Tuesday, December 29, 2015

Joe Jackson - Look Sharp!

I love the thin, restrained production on this LP.  And, a nice touch, this was a two, ten inch vinyl release initially.

Other artists in a somewhat similar vein got more play.  YouTube commenters love to compare, take sides and criticize, but not me.  I'm not a guy who goes for "the best," or anybody being better than anybody else.  I just like Joe Jackson, and I love this whole LP.  Why can't we all just get along?

Monday, December 28, 2015

Parents, Forgiveness, and Acceptance

Parents, we’re stuck with them, we’re born to them.  They have dominion over us throughout childhood, which seems to last, if I recall, almost forever.  Some are a mixed blessing; some better; some worse.  It all falls into something like a bell curve, like most things.  Thin at the leading edge, the saints; thin at the trailing edge, the real devils; and very broad in the middle ground, the more or less okay.  They are our parents, and we are expected to love them, we are encouraged to love them.  It can be easy, or hard, according to the evidence, and according to our temperaments.

Of my own parents, I can say that one was an active torment to me and the other was an absent disappointment.  I had friends that did better, and friends that did worse, much worse in some cases.  It’s hard to view these things objectively, since they are by nature extremely subjective.  At some point we must make a choice, an adult choice, as to whether we will bear a grudge forever, or if we would prefer to be magnanimous, look at the big picture, and chose to forgive them their peccadillos and accept them for what they are: human beings with human foibles who probably did their best to discharge their responsibilities as our parents.

I’ve known parenting from both sides now, and I have observed a lot of parents and children on both sides of it, too.  One thing is for certain: there are few, if any, perfect parents.  Mistakes are inevitable, because we’re talking about human beings here.  Real people.  Nobody bats a thousand in the game of life.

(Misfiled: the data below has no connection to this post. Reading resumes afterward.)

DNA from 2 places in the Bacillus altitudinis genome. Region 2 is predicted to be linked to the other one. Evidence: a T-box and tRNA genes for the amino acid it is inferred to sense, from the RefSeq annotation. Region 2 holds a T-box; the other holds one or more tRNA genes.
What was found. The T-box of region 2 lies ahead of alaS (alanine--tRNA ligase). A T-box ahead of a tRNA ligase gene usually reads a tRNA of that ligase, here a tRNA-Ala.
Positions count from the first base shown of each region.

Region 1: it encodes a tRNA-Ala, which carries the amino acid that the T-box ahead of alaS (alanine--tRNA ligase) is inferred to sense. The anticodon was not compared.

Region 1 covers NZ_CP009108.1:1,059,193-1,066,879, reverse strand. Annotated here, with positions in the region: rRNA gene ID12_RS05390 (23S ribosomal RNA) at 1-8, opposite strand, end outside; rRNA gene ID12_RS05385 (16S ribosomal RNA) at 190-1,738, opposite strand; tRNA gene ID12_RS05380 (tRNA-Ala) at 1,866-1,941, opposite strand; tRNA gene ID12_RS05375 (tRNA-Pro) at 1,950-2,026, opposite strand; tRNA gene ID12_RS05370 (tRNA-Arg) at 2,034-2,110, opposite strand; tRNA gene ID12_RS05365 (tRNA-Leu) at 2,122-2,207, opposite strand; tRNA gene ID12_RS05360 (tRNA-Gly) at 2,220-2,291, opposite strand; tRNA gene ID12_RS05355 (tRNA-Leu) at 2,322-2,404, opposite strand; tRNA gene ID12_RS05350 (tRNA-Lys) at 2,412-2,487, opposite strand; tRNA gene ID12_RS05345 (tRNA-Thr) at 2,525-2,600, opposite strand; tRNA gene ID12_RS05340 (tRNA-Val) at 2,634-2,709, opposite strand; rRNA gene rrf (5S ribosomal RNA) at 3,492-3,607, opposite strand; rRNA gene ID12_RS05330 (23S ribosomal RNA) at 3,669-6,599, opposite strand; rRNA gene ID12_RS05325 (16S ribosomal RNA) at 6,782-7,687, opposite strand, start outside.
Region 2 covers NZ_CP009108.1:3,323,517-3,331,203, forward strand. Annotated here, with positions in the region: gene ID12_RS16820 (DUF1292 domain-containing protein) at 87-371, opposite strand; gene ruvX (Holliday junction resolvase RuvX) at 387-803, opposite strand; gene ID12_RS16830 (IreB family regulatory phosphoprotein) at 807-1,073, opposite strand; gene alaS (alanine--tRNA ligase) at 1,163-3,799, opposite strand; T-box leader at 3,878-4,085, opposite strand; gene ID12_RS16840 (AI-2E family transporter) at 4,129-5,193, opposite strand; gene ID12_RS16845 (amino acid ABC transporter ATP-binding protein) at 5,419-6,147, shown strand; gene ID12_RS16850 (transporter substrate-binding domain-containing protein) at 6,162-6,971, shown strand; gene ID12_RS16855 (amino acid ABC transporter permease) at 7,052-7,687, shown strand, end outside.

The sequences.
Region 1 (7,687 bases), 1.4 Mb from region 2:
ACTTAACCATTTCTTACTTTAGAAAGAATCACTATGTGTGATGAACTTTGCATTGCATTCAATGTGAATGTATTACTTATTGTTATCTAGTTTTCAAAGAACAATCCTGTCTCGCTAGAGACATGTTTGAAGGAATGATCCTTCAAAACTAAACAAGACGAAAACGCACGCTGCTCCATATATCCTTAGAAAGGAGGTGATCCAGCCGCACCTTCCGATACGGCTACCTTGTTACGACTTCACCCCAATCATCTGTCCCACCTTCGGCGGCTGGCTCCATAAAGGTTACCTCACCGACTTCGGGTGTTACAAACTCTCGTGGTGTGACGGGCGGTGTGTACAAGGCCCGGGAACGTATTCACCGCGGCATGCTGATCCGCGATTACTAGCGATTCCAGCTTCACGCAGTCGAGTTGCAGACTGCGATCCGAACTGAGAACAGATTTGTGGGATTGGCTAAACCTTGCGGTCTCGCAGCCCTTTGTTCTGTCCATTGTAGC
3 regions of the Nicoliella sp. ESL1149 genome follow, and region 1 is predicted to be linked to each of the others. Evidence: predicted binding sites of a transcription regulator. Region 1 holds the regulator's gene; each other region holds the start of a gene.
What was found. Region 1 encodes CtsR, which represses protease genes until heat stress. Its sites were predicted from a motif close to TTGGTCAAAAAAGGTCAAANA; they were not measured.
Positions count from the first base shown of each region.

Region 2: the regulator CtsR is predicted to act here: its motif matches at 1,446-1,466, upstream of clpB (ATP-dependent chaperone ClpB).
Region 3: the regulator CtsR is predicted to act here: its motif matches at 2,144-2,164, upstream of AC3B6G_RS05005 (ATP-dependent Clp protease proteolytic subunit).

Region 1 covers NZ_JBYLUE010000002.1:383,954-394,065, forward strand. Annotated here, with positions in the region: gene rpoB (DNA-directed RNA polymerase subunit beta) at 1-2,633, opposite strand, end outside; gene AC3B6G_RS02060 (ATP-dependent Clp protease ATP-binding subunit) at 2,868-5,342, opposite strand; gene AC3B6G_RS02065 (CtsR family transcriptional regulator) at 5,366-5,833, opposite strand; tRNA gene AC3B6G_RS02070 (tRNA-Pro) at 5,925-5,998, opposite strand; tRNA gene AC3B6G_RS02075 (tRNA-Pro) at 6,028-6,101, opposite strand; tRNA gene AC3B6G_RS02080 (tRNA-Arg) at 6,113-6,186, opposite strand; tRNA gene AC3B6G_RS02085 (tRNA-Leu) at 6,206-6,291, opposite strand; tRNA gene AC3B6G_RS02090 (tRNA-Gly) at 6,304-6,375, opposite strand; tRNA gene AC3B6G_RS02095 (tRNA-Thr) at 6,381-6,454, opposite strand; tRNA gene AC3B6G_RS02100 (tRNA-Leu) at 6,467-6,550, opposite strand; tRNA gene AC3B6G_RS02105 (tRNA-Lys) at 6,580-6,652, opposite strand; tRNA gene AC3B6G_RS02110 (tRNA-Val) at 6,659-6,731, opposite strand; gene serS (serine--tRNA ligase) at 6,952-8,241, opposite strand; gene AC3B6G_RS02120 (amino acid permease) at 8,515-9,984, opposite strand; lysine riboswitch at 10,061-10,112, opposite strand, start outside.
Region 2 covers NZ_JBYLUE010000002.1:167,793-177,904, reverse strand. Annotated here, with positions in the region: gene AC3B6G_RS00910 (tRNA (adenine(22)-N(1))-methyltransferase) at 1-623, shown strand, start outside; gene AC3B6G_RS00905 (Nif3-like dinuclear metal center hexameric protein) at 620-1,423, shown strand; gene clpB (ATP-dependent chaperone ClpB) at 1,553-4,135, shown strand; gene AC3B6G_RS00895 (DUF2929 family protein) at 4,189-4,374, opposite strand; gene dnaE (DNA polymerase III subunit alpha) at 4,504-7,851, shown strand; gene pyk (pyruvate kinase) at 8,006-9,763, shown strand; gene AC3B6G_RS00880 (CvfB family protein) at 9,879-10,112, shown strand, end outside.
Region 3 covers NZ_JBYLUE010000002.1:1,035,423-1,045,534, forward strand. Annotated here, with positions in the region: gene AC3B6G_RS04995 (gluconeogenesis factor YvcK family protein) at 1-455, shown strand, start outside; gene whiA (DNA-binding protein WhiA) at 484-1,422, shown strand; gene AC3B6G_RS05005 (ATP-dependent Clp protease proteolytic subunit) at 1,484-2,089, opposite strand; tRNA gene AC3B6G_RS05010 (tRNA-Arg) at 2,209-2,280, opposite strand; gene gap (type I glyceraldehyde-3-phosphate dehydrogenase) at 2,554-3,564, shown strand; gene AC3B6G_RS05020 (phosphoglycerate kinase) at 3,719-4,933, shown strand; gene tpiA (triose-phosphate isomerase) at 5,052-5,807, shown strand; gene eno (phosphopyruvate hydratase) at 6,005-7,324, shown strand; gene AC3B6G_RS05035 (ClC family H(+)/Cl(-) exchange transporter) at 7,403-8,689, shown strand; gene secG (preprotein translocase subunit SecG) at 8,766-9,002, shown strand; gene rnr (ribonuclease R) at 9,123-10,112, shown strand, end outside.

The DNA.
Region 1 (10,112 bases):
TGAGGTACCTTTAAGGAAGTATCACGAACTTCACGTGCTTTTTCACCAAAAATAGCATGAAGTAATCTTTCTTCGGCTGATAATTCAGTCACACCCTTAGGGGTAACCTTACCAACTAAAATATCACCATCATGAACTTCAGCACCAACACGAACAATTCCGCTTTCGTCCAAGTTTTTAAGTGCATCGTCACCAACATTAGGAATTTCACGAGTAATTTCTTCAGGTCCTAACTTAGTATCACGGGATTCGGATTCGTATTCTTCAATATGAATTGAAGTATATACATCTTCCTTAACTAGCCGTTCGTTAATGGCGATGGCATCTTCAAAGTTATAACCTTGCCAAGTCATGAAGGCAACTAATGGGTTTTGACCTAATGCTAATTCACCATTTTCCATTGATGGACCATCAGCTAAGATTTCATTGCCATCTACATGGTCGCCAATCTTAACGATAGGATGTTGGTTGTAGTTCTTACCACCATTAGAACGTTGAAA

Of my American friends, there were those who soldiered through the experience of having really awful parents, maybe only one, maybe both.  Most of them have tried heroically to swallow their bitterness and keep it together, for the sake of family or for the sake of their own sanity. 

Of my Thai friends, there are a couple of young people whose experience of childhood and parenting left them with such a comprehensive bitterness that they have taken the extreme step of changing their names and now live with the firm intention of never talking to those people again, or even thinking about them.  I’ve heard the stories, and I understand their pain.  Whatever it takes, brothers and sisters.  It’s up to you.

There are those among my American friends who now speak glowingly on social media about parents that I remember as being less than stellar.  Their love for their parents is very touching.  It occurs to me that they have discovered the obvious truth at the center of the parenting phenomenon:  one’s parents are a fact, a fact that nothing can change.  That woman is your mother; that man is your father.  Even death cannot change that. Their duty was to do the best that they could, and maybe it was, even if it that “best” was borderline criminal. Maybe our duty as their children is to forgive them their imperfections, and to accept them as the imperfect people that they are, that we all are. 

I’ve felt for a long time that our duty was to our own children as well as to our parents.  If we had difficult times with our own parents, the least that we could do was try to model some good behavior for our children and forgive our parents, and love them, and be good to them.  In the hopes, you know, that our children will, in turn, forgive us and be good to us.  That’s the dream.

I think that I have done okay in this effort, my conscience is clean. As an adult, and a parent myself, I did my best to bury the past and put a good face on it all.  We visited with my parents frequently, and I called them often.  I avoided all recriminations and tried to be unrelentingly upbeat.  Frankly, I’d sometimes get off the phone with my mother and say to my wife, “when I die, I’m going straight to heaven, because I was nice to grandma.”  It wasn’t always easy.

My sincerest wish is that someday my own children will find it in their hearts to afford me the same consideration.  When they’re ready.  We can all dream, can’t we? 

Motörhead - Enter Sandman

One of my favorite covers; I think it just kills the Metalica original.  I am informed, and believe, that Lemmy Kilmister, frontman singer/bass player of Motorhead, has died.

Age seventy, cancer.  RIP, Lemmy.

Saturday, December 26, 2015

Dave Mason - Baby...please

Another of my favorite LPs at the time.  "It's Like You Never Left."  1973.  Those were some good years for music.

Wednesday, December 23, 2015

Spin Easy Time!: Boomer Nostalgia: The Million Dollar Movie

This is my most successful post of all time.  It first went up five years ago, and I suppose that I've re-posted it a few times already.  It's just astonishing to me that it still shows up regularly in my stats as one of the "most viewed."